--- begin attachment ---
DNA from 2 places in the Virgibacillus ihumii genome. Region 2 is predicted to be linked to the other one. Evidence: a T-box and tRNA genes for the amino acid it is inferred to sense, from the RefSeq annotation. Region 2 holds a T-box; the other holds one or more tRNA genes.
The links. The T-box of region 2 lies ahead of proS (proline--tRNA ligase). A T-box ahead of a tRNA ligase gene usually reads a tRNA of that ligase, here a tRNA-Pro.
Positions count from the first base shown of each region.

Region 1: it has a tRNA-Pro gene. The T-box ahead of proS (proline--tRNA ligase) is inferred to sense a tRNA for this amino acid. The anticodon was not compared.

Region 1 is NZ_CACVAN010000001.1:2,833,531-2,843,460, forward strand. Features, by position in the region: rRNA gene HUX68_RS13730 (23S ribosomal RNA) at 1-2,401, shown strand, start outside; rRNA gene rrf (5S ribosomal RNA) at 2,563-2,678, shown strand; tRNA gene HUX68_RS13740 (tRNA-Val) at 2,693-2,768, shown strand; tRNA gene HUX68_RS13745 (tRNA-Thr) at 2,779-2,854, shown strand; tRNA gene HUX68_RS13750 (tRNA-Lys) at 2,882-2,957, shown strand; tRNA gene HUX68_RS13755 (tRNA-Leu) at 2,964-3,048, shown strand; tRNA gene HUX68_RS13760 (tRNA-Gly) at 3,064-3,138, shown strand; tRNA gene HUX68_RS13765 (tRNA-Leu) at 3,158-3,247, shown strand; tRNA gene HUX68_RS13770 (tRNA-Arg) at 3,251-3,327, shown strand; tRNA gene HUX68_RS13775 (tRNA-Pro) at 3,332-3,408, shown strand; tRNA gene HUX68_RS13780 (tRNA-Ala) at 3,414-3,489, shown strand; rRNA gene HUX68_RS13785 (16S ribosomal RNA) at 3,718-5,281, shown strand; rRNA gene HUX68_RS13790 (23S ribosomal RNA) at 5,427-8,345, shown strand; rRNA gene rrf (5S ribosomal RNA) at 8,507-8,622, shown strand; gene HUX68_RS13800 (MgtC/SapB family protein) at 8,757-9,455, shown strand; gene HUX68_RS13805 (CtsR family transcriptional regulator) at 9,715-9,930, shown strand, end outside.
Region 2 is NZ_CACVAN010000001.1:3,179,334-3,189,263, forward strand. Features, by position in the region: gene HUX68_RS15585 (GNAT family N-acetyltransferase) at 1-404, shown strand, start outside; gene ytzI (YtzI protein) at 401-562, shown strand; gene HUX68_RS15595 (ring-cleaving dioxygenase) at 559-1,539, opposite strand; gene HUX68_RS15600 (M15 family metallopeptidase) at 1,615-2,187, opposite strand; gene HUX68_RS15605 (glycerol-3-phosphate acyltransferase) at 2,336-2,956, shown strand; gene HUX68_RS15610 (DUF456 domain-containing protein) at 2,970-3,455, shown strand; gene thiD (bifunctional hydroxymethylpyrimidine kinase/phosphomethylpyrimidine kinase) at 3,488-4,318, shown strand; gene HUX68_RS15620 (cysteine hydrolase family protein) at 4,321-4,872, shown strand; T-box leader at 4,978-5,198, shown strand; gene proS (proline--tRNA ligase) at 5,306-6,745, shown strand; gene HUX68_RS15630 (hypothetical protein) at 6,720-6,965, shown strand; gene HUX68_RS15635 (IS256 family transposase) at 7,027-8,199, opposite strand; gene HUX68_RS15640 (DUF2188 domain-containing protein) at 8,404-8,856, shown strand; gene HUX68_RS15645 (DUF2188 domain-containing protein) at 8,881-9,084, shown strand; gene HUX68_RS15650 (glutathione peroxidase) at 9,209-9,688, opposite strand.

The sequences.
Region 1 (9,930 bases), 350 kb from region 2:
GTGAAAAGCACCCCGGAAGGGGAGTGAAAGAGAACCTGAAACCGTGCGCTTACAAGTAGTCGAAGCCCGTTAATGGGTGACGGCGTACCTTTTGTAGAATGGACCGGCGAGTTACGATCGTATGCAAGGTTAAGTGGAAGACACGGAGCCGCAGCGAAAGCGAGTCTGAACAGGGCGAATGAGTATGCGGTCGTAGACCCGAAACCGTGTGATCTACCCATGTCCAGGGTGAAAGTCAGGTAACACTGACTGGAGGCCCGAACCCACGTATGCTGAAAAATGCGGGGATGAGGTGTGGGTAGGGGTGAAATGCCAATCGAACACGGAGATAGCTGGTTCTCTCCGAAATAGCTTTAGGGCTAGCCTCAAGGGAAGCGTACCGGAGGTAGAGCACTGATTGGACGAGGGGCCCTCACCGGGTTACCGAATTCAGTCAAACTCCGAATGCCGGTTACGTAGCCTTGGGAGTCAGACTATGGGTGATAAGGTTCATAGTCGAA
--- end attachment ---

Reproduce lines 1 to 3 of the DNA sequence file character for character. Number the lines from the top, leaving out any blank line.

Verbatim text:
DNA from 2 places in the Virgibacillus ihumii genome. Region 2 is predicted to be linked to the other one. Evidence: a T-box and tRNA genes for the amino acid it is inferred to sense, from the RefSeq annotation. Region 2 holds a T-box; the other holds one or more tRNA genes.
The links. The T-box of region 2 lies ahead of proS (proline--tRNA ligase). A T-box ahead of a tRNA ligase gene usually reads a tRNA of that ligase, here a tRNA-Pro.
Positions count from the first base shown of each region.